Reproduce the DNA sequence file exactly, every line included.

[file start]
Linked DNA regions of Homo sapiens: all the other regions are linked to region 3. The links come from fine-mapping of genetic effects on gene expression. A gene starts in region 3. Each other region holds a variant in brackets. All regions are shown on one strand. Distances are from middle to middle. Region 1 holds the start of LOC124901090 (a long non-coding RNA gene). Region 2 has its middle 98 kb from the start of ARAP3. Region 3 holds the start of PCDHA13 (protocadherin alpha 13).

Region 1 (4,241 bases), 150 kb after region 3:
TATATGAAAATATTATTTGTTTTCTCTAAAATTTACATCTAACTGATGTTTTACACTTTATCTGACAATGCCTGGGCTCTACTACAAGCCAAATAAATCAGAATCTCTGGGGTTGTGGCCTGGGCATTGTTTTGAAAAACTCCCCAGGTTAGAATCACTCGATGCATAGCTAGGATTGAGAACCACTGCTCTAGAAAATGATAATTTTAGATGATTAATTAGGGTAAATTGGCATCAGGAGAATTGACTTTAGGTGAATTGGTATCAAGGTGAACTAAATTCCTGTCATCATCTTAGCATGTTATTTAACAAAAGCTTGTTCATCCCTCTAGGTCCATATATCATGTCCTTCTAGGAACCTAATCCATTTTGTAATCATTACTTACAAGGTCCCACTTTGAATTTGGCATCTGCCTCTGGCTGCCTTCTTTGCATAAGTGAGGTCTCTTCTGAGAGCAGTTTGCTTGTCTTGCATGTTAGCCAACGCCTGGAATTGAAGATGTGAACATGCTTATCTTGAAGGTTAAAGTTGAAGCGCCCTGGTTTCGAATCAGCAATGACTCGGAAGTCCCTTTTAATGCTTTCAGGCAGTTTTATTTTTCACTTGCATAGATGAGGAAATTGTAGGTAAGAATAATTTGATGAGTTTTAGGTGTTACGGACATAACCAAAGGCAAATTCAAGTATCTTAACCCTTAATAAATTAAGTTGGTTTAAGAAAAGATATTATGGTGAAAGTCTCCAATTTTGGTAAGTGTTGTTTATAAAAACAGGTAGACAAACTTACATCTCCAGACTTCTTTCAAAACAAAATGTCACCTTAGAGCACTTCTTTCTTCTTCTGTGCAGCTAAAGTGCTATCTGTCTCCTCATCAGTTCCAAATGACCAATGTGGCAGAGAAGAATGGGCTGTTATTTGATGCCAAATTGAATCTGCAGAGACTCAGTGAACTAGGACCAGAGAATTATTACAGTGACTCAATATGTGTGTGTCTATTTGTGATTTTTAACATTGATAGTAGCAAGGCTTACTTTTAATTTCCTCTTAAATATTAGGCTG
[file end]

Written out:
Linked DNA regions of Homo sapiens: all the other regions are linked to region 3. The links come from fine-mapping of genetic effects on gene expression. A gene starts in region 3. Each other region holds a variant in brackets. All regions are shown on one strand. Distances are from middle to middle. Region 1 holds the start of LOC124901090 (a long non-coding RNA gene). Region 2 has its middle 98 kb from the start of ARAP3. Region 3 holds the start of PCDHA13 (protocadherin alpha 13).

Region 1 (4,241 bases), 150 kb after region 3:
TATATGAAAATATTATTTGTTTTCTCTAAAATTTACATCTAACTGATGTTTTACACTTTATCTGACAATGCCTGGGCTCTACTACAAGCCAAATAAATCAGAATCTCTGGGGTTGTGGCCTGGGCATTGTTTTGAAAAACTCCCCAGGTTAGAATCACTCGATGCATAGCTAGGATTGAGAACCACTGCTCTAGAAAATGATAATTTTAGATGATTAATTAGGGTAAATTGGCATCAGGAGAATTGACTTTAGGTGAATTGGTATCAAGGTGAACTAAATTCCTGTCATCATCTTAGCATGTTATTTAACAAAAGCTTGTTCATCCCTCTAGGTCCATATATCATGTCCTTCTAGGAACCTAATCCATTTTGTAATCATTACTTACAAGGTCCCACTTTGAATTTGGCATCTGCCTCTGGCTGCCTTCTTTGCATAAGTGAGGTCTCTTCTGAGAGCAGTTTGCTTGTCTTGCATGTTAGCCAACGCCTGGAATTGAAGATGTGAACATGCTTATCTTGAAGGTTAAAGTTGAAGCGCCCTGGTTTCGAATCAGCAATGACTCGGAAGTCCCTTTTAATGCTTTCAGGCAGTTTTATTTTTCACTTGCATAGATGAGGAAATTGTAGGTAAGAATAATTTGATGAGTTTTAGGTGTTACGGACATAACCAAAGGCAAATTCAAGTATCTTAACCCTTAATAAATTAAGTTGGTTTAAGAAAAGATATTATGGTGAAAGTCTCCAATTTTGGTAAGTGTTGTTTATAAAAACAGGTAGACAAACTTACATCTCCAGACTTCTTTCAAAACAAAATGTCACCTTAGAGCACTTCTTTCTTCTTCTGTGCAGCTAAAGTGCTATCTGTCTCCTCATCAGTTCCAAATGACCAATGTGGCAGAGAAGAATGGGCTGTTATTTGATGCCAAATTGAATCTGCAGAGACTCAGTGAACTAGGACCAGAGAATTATTACAGTGACTCAATATGTGTGTGTCTATTTGTGATTTTTAACATTGATAGTAGCAAGGCTTACTTTTAATTTCCTCTTAAATATTAGGCTG